She's a B*tch, She's a Lover: Writing a Kickass Heroine


Photo by Karen Ho

This week I have a special treat for you guys.  Guest bloggers!!!  

For those who missed Monday's post, my mom is spending this week with me, so my amazing crit group members have graciously offered to cover some topics that are near and dear to them while I'm "out".  All of these ladies are wonderful writers and offer unique perspectives on writing, so I hope you will give them as warm a welcome as you give me every day.  I also encourage you to follow their blogs--you won't regret it.  :)

So without further ado, I'll turn it over to Gwen...


She's a B*tch, She's a Lover
In a recent discussion on one of my loops, a group of paranormal authors began a discussion on what separates paranormal romance from urban fantasy.  As you can guess, what constitutes a sub-genre varies immensely depending on who you ask.  However, one thing that came up repeatedly was that urban fantasies usually feature a “kick-ass” heroine.  Granted, there are plenty of urban fantasies on the shelves nowadays where the main character is not female at all, but on the whole, I agree with this correlation.  Urban fantasy = kick-ass heroine. 
A similar, if not as severe trend emerged across all genres of romance around the turn of the century (wow, it sounds weird to say that!).  Most especially in thrillers, romantic suspense, and the emerging paranormal market, the helpless waif was out and the self-confident, self-reliant woman was in.  Many would call it a reflection of our times, where women have finally attained a position as equals in both the boardroom and the bedroom.  It’s empowering for us to see the G.I. Janes, Dana Skullys, and Sarah Conners go toe-to-toe with their male counterparts and in some cases save the day all on their own. 
A kick-ass heroine can come in many forms and her strength does not always manifest in the physical realm.  She can be on a crusade for her cause, fiercely protective of those she loves, enduring some immense emotional burden, surviving a cold harsh world that has turned its back on her, or simply aware of her own feminine power.  I, for one, fully support a world where the simpering Bella Swans are a minority.  But if you’re considering writing a strong female protagonist, keep a lookout for these common pitfalls.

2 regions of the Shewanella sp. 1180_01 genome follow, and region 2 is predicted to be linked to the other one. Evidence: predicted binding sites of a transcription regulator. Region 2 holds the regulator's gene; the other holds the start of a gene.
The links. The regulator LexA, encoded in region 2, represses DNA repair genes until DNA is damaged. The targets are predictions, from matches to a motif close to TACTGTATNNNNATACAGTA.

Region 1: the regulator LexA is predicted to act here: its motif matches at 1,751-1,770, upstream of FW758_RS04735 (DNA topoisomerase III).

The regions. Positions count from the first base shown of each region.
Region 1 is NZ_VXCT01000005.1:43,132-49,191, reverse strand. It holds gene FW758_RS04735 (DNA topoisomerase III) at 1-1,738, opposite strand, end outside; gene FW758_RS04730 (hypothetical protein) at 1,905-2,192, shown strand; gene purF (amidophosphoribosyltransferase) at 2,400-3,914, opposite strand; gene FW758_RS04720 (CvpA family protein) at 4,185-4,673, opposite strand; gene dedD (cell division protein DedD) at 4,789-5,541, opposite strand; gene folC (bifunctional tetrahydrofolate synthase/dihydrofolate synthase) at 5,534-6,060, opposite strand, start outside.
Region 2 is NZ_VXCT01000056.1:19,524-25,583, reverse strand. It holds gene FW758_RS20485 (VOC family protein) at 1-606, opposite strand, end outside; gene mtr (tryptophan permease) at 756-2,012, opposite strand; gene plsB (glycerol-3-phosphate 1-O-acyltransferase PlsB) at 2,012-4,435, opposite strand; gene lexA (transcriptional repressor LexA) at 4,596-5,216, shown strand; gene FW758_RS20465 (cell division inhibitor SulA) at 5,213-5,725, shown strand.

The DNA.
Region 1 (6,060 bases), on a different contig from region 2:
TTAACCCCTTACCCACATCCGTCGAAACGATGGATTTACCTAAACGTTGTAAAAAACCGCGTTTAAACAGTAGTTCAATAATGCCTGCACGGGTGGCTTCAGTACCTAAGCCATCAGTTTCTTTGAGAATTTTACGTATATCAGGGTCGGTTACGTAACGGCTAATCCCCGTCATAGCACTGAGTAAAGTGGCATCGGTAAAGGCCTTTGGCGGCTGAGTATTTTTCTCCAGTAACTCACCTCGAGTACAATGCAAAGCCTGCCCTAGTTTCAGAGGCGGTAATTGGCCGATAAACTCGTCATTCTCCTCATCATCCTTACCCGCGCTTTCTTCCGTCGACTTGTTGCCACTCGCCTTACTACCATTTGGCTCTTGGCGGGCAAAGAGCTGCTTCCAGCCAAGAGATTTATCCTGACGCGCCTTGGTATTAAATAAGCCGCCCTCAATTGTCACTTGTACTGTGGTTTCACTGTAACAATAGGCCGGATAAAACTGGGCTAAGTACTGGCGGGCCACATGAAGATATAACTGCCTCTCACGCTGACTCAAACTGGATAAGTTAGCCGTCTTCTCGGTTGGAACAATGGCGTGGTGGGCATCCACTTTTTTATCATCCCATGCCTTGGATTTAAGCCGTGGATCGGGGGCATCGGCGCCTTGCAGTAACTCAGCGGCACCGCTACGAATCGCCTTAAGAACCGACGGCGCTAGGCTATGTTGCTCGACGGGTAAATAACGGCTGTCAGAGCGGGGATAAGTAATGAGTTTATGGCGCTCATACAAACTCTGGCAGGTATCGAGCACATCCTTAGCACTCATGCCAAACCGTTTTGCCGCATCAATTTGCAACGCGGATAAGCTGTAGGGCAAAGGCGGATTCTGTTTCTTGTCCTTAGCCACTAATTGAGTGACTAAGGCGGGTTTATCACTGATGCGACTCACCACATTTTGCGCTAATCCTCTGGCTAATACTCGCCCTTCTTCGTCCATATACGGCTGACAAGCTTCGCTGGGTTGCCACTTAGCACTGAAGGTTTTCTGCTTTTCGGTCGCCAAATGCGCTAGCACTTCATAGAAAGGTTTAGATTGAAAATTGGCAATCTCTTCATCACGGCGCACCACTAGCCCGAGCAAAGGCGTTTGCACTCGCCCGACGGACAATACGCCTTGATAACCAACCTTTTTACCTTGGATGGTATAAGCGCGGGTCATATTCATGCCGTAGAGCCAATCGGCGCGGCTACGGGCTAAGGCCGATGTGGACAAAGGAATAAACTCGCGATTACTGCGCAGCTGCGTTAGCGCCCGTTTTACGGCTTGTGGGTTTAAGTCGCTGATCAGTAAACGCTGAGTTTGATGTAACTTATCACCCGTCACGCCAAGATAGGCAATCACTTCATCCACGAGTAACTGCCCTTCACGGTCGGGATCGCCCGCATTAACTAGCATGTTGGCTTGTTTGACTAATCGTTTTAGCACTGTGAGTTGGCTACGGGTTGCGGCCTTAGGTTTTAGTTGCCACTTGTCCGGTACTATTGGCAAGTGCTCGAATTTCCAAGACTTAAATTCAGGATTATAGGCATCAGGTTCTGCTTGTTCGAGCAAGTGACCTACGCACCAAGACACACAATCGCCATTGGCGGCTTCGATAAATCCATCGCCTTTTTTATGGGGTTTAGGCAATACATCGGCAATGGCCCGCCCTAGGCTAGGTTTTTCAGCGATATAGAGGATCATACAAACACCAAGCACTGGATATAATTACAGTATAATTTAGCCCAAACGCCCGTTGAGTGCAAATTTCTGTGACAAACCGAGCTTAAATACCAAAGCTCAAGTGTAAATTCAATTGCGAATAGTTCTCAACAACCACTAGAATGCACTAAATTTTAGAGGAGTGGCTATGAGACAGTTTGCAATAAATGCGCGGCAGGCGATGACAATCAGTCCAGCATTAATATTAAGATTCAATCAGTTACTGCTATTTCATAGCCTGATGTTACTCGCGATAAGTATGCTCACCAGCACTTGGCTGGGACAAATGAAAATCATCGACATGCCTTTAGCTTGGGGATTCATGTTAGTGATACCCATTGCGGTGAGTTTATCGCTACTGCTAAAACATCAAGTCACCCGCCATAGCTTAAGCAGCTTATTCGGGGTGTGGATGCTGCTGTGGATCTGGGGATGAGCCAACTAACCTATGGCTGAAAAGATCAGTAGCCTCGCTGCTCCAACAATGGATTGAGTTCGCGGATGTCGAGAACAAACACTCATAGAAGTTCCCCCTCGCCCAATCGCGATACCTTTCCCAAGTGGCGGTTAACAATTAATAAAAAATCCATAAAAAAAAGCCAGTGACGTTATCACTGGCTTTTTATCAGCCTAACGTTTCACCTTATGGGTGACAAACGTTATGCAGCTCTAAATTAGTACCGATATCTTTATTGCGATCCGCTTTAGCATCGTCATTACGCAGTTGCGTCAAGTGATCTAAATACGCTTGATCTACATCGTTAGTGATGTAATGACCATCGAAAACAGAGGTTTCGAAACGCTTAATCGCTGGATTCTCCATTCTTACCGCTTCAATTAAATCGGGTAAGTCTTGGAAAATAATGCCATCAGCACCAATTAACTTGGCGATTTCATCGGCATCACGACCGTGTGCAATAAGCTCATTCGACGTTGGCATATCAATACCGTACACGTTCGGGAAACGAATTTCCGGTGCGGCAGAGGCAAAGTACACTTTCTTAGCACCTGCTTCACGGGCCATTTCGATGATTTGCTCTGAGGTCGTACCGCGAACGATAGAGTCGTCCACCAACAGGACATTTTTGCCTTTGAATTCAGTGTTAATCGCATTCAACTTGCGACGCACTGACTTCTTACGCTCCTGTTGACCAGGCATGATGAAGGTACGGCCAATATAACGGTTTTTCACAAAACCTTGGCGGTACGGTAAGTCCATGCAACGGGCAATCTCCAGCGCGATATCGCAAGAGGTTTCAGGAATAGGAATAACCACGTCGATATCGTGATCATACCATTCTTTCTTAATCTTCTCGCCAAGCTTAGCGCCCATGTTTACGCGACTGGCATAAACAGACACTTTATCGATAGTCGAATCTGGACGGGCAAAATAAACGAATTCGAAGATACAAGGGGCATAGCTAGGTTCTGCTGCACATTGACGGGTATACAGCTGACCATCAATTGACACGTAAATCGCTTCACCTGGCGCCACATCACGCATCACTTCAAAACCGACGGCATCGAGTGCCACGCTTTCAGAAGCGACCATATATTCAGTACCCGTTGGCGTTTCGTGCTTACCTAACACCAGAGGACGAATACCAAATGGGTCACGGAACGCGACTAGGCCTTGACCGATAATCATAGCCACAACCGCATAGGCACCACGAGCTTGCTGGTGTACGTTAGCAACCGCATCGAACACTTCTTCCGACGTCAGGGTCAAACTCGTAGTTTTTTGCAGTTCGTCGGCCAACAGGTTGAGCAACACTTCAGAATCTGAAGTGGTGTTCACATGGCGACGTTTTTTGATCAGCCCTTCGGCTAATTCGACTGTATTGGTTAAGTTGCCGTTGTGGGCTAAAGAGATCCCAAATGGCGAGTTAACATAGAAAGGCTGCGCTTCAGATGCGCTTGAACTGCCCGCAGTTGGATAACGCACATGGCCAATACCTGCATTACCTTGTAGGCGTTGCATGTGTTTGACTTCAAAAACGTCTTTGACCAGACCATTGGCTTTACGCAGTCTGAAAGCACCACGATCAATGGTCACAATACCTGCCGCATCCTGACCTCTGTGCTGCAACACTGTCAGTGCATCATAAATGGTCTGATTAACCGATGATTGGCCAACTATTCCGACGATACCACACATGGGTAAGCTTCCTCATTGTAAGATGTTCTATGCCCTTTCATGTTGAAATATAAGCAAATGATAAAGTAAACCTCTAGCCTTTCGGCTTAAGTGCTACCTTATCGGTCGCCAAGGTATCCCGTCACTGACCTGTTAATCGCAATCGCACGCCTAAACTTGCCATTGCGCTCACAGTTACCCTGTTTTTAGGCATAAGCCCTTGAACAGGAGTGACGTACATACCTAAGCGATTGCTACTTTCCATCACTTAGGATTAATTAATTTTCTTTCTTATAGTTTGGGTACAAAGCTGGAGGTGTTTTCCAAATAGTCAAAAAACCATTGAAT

Leave Room to Grow
One of the worst things you can do is paint your heroine as a Mary Sue.  No one wants to read about an all-powerful character who fights her way out of every sticky spot with hardly a scratch, and whom everyone else worships.  Give your heroine flaws.  Give her weaknesses.  Stack the odds against her and make sure she’s fighting an uphill battle, that way it will be that much more satisfying when she finally reaches her goal.  Don’t be afraid to knock her down a few times and teach her some lessons too – she’ll be that much more beloved by readers for overcoming those shortcomings.
Give Her A True Counterpart
Don’t surround your strong heroine with a bunch of swooning suitors jumping at the opportunity to do her bidding.  Keep it real.  In the real world, a tough woman is not all that adored by men, especially those she’s surpassed is skill or accomplishment.  It takes a strong man to stand beside a strong woman, so make sure your love interest is up to the task.  Another thing to look out for is painting a hero who loves your heroine in spite of her strength rather than for her strength – a very important distinction.
Don’t Cross the Line
There’s a difference between confidence and cockiness.  It can be as much of a turn-off for a woman to be full of herself as it can be for a man.  Snark comes with the territory when you’re writing a woman in a man’s world, but be careful you don’t cross that razor-thin line between sarcasm and sadism.  Don’t make your heroine too much of a b*tch, or even your readers won’t like her. 
Remember She’s a Woman
No matter if we’re talking about female charity workers, doctors, or fighter pilots, at the end of the day, they’re all women.  Remember to give your readers something to connect with.  Don’t write your strong alpha female like a man.  Make her girly.  Give her a chocolate fetish, or a stuffed animal, or a compulsion to buy shoes (okay, not something that cliché, but you get the picture).  It’s okay for her to have a soft, mushy, girly side, and it’s definitely necessary that you show it.  

Do you find it challenging to write the balance between tough chick and b*tch?  Who's your favorite kickass heroine?  Have you ever stopped reading a book because the heroine was too brash/mean/unlikeable or on the flipside, too weak/do-nothing?


When not studying science and philosophy at the UW or otherwise cavorting through the Emerald City, Gwen can be found at her favorite Starbucks drawing off of the shifting grey skies of the Pacific Northwest to pen (okay, type) dark paranormal stories, which don't always end happily but leave her characters satisfied none the less. Visit her at Gwen Mitchell Fiction.

**Today's Theme Song**
"Just a Girl" - No Doubt
(player in sidebar, take a listen)